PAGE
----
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In Defense Of The Family Dinner

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In Defense Of The Family Dinner

Laurie David hit the nail on the head. “There is one thing I did right as a parent: cultivating the ritual of our family dinner since the children where young,” she said recently at a Climate One event in San Francisco, where she had been invited to discuss her new book The Family Dinner: Great Ways To Connect With Your Kids, One Meal At A Time. She made no bone about what a hard time she’s currently having with her two teenage daughters, Cazzie and Romy. “Everything you’ve ever heard about teenage kids is true, and beyond: it’s horrible!” she said with a laugh. “But they do come to the dinner table every night and that’s my chance to connect with them,” she added.

Her book was born of a simple and obvious premise: the ability of a family to sit down together and connect through shared food and conversation is an essential building block of a child’s formative years. A family meal brings a child not only nutrition but also self-confidence, connection with parents and siblings, and a transmission of family stories and values. It’s also at the dinner table that the child gets to practice empathy and gratitude.

Now, allow me a little confession. I am somewhat perplexed by the American conversation about “The Family Dinner,” this special event that one aspires to and must work towards — unless, more often than not, one ignores it altogether in favor of the “refuel-alone” scenario. Given my own upbringing, it would never occur to me, nor to anyone I know back across the Big Pond, to even talk about “family dinner.” There’s just dinner. As unalterable, undebatable and unavoidable as the advent of night after sunset. As a child living with my parents, when else, where else, what else would I eat but what my parents would put on the kitchen table for the whole family to enjoy?

When I was a child in France, 80 percent of mothers were working outside of the home yet no parents could escape making dinner day in day out — not necessarily anything fancy or even creative, nor always to the liking of the children, but home-cooked nevertheless. In the rush to get through the day’s chores, many opportunities to turn those meals into “family quality time” were undoubtedly lost. Nevertheless, meal after meal, day after day, one grew up in the setting of those relationships, connections and stories woven around food. Then, the festive, elaborate Sunday lunch would usually be a strong reminder that gathering around the table and sharing food prepared with love is a beautiful ritual indeed.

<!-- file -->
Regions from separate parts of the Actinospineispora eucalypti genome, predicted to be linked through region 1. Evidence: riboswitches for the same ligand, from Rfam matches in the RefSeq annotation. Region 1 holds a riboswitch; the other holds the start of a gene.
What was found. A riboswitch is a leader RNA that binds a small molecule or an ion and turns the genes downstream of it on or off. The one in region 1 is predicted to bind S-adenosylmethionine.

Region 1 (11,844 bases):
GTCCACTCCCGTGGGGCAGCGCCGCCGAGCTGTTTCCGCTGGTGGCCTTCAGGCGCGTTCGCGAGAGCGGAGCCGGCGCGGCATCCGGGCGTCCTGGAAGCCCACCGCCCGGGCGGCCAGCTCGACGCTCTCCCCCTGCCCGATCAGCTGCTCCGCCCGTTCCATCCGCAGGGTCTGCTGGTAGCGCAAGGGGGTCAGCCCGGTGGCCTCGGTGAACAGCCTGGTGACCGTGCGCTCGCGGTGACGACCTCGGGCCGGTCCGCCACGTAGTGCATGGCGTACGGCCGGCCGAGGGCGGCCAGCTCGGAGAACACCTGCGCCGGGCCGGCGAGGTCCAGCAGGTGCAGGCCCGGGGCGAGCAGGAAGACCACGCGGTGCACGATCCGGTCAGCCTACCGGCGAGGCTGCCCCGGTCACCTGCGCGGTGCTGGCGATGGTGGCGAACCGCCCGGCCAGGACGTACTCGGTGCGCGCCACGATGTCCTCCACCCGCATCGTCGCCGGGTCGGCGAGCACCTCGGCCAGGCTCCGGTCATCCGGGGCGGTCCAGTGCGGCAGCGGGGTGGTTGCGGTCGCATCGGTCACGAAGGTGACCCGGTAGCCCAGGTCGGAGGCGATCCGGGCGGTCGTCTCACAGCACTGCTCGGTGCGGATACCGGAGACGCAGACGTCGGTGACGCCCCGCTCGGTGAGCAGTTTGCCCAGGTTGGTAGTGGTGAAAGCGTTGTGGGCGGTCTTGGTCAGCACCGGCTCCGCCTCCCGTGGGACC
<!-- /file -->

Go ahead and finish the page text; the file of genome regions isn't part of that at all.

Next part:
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Read more: Babies, Blogs, Children, Conscious Consumer, Diet & Nutrition, Family, Food, General Health, Home, Mental Wellness, The Green Plate, ,

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Laetitia Mailhes

Laetitia Mailhes is a French-born journalist. After many years as the technology and innovation correspondent of the French "Financial Times" in San Francisco, she decided to focus on what truly matters to her: sustainable food and farming. Find more articles and videos on her blog, The Green Plate Blog.

68 comments

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8:32AM PDT on May 24, 2011

I make dinner every night and we all enjoy that time together and here about our day. Great artical.

12:55AM PDT on May 24, 2011

Thanks. Family meals are important. They help instill and reaffirm the importance of togetherness, communication, cohesiveness and socializing.

5:01AM PDT on May 20, 2011

Love it!

5:09PM PST on Dec 12, 2010

I couldn't agree more, it's such a crucial part of socialising young people, in order to make them more balanced adults!

7:54AM PST on Nov 23, 2010

My parents are divorced since I was 6 years old, and as far back as I can remember when ever I had dinner with my dad, it was a family meal with my little brother. My mom never really bothered unless it was a special occation like sunday with my Grand parents or a holiday. Oddly enough, me and my brother have always felt closer to my dad than to my mom, wonder if this had anything to do with this.

9:16PM PST on Nov 22, 2010

Always !!!!

7:57AM PST on Nov 19, 2010

thanks for the article we have family dinners I cook every week night glad to know I am doing something right for my kids, no can foods either, but I do stay home so I guess I am lucky I have the time to do it

7:24AM PST on Nov 18, 2010

I think that people have such busy and sometimes conflicting schedules that it's easy to forget how important it is to set aside this time together. Eating/spending time builds rapport and connection, which is essential to any family. It's this time together that builds memories.

2:04AM PST on Nov 18, 2010

We eat a family dinner every night. Problem is, people don't know how to cook anymore.

11:28PM PST on Nov 17, 2010

thanks.

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